WagakkiBand’s ‘Vocalo Zanmai 2’ Cover Album Reflects the Evolution of the J-Pop Vocaloid Music Scene: Interview

WagakkiBand is an eight-member J-pop-rock hybrid entertainment group that produces songs that blend elements of the traditional arts shigin – a form of reciting poetry as a performance – with music performed on Japanese and Western musical instruments. The band dropped a cover album of songs originally created using vocaloid software called Vocalo Zanmai 2 on Aug. 17, the eighth anniversary of the band’s debut.


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WagakkiBand became famous for its live performance video covering the song “Senbonzakura”, a now ubiquitous track created by vocaloid music producer Kurousa-P using the vocaloid software Hatsune Miku. The cover fell Jan. 31, 2014 and quickly garnered views not only in the group’s home country but also among viewers abroad. The group’s rendition of “Senbonzakura” using Japanese and Western instruments helped publicize the existence of vocaloid music domestically and the existence of traditional Japanese performing arts abroad. Eight years after its release, the video has received more than 150 million views.

Another key element that increased the group’s popularity was its major-label debut album called Vocalo Zanmai, released in April 2014. The project covered a total of 12 songs, including vocaloid tracks that the band had previously performed live. Vocalo Zanmai reached no. 45 on Billboard Japan Hot Albums chart, No. 5 on the Weekly Sales Chart and No. 4 on the iTunes Albums Chart. Although the band now produces original pop-rock music with traditional Japanese influences, it has always had strong ties to vocaloid music. WagakkiBand has steadily built its presence over the years, including various tie-ins with anime series and commercials, appearances on domestic television programs, and numerous shows outside Japan.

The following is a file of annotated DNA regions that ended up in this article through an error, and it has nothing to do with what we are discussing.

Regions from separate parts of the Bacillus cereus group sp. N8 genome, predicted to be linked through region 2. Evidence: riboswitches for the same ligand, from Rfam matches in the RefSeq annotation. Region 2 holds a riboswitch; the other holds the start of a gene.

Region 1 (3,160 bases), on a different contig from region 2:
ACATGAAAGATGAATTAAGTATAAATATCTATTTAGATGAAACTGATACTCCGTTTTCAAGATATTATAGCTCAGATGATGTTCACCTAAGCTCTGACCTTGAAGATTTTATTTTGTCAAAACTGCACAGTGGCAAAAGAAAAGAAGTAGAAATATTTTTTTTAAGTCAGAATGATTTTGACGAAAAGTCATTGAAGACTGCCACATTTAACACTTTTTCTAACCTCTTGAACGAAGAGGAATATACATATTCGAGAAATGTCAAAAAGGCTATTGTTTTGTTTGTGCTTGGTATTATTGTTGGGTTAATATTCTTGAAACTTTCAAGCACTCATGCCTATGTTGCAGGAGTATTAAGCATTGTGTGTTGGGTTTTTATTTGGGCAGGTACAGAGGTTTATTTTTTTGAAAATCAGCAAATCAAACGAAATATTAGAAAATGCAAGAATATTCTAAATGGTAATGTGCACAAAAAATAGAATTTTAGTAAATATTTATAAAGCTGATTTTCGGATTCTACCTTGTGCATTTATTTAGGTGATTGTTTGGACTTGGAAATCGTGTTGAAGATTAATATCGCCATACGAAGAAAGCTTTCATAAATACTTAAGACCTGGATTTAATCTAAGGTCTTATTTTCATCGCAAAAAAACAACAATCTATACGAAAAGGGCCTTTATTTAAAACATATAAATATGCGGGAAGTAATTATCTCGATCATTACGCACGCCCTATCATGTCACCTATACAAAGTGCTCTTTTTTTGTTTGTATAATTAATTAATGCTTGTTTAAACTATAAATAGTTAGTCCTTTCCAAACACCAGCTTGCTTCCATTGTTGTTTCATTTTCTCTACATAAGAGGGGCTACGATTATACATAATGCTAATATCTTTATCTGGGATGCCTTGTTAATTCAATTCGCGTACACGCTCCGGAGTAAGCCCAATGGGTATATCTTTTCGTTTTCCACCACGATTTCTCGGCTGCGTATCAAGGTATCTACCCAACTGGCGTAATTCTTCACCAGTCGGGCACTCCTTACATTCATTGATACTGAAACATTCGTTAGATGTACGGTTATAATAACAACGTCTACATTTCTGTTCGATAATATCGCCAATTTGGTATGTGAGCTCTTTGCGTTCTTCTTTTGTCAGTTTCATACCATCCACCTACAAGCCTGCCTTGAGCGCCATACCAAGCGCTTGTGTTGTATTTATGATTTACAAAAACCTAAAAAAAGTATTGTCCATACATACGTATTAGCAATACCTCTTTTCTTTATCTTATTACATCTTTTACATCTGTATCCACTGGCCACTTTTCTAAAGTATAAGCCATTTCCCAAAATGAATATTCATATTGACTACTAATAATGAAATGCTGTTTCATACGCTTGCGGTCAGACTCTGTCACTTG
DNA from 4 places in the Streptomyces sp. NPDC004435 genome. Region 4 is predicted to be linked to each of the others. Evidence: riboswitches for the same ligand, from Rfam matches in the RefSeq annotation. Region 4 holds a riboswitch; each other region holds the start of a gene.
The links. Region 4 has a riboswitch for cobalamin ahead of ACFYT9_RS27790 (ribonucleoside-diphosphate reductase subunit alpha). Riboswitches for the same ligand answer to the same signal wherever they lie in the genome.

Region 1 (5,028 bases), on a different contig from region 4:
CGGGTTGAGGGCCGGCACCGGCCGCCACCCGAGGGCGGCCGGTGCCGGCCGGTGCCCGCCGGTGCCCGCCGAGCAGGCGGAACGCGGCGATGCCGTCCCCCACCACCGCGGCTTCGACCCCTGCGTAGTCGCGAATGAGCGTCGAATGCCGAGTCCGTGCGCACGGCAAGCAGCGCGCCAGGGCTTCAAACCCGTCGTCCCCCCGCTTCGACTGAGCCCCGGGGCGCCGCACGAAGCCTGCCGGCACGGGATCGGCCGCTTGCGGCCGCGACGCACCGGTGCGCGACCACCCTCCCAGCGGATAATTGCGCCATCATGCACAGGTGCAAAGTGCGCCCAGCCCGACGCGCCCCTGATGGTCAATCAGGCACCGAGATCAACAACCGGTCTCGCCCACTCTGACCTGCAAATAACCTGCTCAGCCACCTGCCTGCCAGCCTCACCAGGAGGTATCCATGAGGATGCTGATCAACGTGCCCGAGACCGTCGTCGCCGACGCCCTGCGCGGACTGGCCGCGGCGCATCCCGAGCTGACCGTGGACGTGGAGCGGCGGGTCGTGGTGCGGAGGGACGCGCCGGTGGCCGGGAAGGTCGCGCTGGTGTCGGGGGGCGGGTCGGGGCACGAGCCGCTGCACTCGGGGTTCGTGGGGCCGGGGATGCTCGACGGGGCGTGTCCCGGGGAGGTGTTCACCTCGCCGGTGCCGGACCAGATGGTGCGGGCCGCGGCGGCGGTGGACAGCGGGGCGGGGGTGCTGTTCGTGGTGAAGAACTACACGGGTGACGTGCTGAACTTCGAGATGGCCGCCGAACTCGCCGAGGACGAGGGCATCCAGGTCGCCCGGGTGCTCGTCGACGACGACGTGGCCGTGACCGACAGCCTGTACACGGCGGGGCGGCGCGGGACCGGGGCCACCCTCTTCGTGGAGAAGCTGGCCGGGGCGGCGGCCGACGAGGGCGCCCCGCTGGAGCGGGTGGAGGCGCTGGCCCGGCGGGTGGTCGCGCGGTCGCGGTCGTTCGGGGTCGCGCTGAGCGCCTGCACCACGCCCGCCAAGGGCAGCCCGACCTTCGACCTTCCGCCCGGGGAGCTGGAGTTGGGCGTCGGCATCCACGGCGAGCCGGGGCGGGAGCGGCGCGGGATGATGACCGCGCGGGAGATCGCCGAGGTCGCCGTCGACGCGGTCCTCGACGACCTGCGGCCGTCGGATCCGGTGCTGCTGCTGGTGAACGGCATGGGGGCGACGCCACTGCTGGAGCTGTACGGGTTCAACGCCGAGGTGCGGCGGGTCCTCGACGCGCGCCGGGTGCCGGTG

Frontwoman Yuko Suzuhana shares the meaning of the figure of eight and the members’ decision to release a cover album at this time: “The name of our official fan club is ‘Shin Yaeryu’ with the figure of eight (in the Japanese kanji characters). We attach great importance to we’re an eight piece band, so we’ve always discussed the possibility of doing something for our eight year anniversary. Vocalo Zanmai 2 at some point was another thing we had always discussed, and with vocaloid music becoming popular again today, we thought it would be the perfect time to do it.”

The band members chose the songs for their latest covers album based on a list of vocaloid tracks from the past few years, written by Machiya (guitar & vocals) and Asa (bass), who are keen listeners of the genre. Two songs that stand out among the covers included in the compilation are “Phony”, a track originally released by vocaloid producer Tsumiki on June 5, 2021, which currently has over 24 million video views, and “Marshall Maximizer” by Hiiragi Magnetite, a breakout producer whose “Shuuen touhikou” won first place in the rookie category at The VOCALOID Collection 2020 Winter event in Dec. 2020. The original version of “Marshall Maximizer” was released on Aug. 21, 2021.

The original recordings of both these songs feature Kafu, the new voice synthesis software developed by the CeVIO Project, and not its predecessors such as Hatsune Miku, GUMI and v flower, which use the singing synthesis engine developed by Yamaha. Released on July 7, 2021, Kafu was developed based on the voice of the real “virtual” singer Kafu (written differently in Japanese), and is characterized by a singing voice that is closer to a real human voice than the previous vocaloid software. . Many vocaloid producers started incorporating it into their own tracks simultaneously, making Kafu one of the leading voice synthesizers since its release last year.

Since 2019, the trend of vocaloid producers featuring real-life singers on their tracks – Kujira was one of the first to produce hits in this format – has expanded their range of expressions, and Kafu became another tool that improved their expressive abilities without using actual people. In other words, “Phony” and “Marshall Maximizer” are tracks that represent the evolution of the Japanese vocaloid scene.